BENGALURU: Infosys’s data and analytics (DNA) practice, which started five years ago, has grown into a nearly $3 billion service line, employing over 20,000 employees. The revenue is almost a quarter of the company’s total business.
Satish HC, EVP and head of global services for DNA, says they realised early on that data had become a new pivot for business transformation. He says the big turning point came when they broke away from the siloed approach to big data, analytics and business intelligence (BI) and brought them under one umbrella. “That proved to be a seminal moment in our journey,” he said.
Satish declined to talk about the revenue of the business. He also declined to talk about customer projects. But sources said DNA created a new set of capabilities and enabled a massive cost takeout for Airbus by working with the aircraft maker’s tier 1 suppliers. Infosys has a long-term engagement with Airbus that started with the Airbus 380 programme, where it was involved in the design and development of structural components.
DNA is now doing work similar to the one it did for Airbus for an auto client and its ecosystem.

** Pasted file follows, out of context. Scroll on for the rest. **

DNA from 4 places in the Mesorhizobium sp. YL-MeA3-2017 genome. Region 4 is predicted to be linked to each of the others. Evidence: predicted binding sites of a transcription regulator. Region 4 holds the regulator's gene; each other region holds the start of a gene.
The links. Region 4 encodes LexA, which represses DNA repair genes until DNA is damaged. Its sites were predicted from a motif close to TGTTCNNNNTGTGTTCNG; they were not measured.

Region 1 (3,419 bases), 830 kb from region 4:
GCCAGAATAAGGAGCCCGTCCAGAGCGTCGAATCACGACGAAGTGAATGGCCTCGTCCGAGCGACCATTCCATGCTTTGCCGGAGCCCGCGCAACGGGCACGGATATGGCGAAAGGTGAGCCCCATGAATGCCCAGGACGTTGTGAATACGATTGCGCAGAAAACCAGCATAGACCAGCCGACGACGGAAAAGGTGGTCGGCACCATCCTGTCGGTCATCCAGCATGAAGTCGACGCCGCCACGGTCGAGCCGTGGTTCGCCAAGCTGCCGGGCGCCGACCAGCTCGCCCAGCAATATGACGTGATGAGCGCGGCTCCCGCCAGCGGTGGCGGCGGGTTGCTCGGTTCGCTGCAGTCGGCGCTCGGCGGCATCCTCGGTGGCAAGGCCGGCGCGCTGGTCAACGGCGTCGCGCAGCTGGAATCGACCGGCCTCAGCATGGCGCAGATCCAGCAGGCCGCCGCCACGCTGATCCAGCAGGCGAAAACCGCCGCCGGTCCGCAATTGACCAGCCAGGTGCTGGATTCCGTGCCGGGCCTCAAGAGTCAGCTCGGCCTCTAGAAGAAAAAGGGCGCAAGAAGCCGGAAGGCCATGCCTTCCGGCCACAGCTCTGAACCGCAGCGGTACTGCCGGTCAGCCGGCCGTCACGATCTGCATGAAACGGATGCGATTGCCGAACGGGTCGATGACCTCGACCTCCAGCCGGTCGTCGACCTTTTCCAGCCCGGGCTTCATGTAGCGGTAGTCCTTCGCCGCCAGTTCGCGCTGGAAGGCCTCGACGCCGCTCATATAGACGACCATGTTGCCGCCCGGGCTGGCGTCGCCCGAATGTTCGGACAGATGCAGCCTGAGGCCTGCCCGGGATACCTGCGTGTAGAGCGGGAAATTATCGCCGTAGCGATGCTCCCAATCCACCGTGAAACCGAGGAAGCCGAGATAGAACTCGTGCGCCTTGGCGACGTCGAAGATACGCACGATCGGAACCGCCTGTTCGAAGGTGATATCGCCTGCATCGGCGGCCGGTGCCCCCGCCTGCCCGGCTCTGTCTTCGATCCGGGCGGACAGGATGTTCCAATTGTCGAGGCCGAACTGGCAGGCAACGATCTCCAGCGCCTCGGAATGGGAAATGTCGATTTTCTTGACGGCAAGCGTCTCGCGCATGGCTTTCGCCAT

“DNA has classic (legacy) and super niches (digital) as part of its portfolio. The latter is growing much faster than legacy. A lot more problems are AI and ML-oriented,” Satish said.
The interdisciplinary team comprises technologists, design thinkers and liberal arts majors. The idea was to create a cross-functional team of problem finders, while machines turned into “indefatigable problem-solvers.” A lot of automation is being employed to solve problems, while people are trying to identify more and more client problems that can be solved. The work involves data consulting, data strategising, cloud data engineering, governance, platforms and operations.
A team of specialists called Tiger supports customers through an advisory-led model, co-creating client specific-solutions. The number of people in the squad depends on the nature and magnitude of the problem.
“We are reimagining the world around us. The one area we are sharpening is our capability to frame the problem,” Satish said.
He said India will be short of data scientists soon. “We are increasingly deploying automation, freeing up the team’s time to focus on framing the problem and modelling the problem rather than cleaning data,” he said.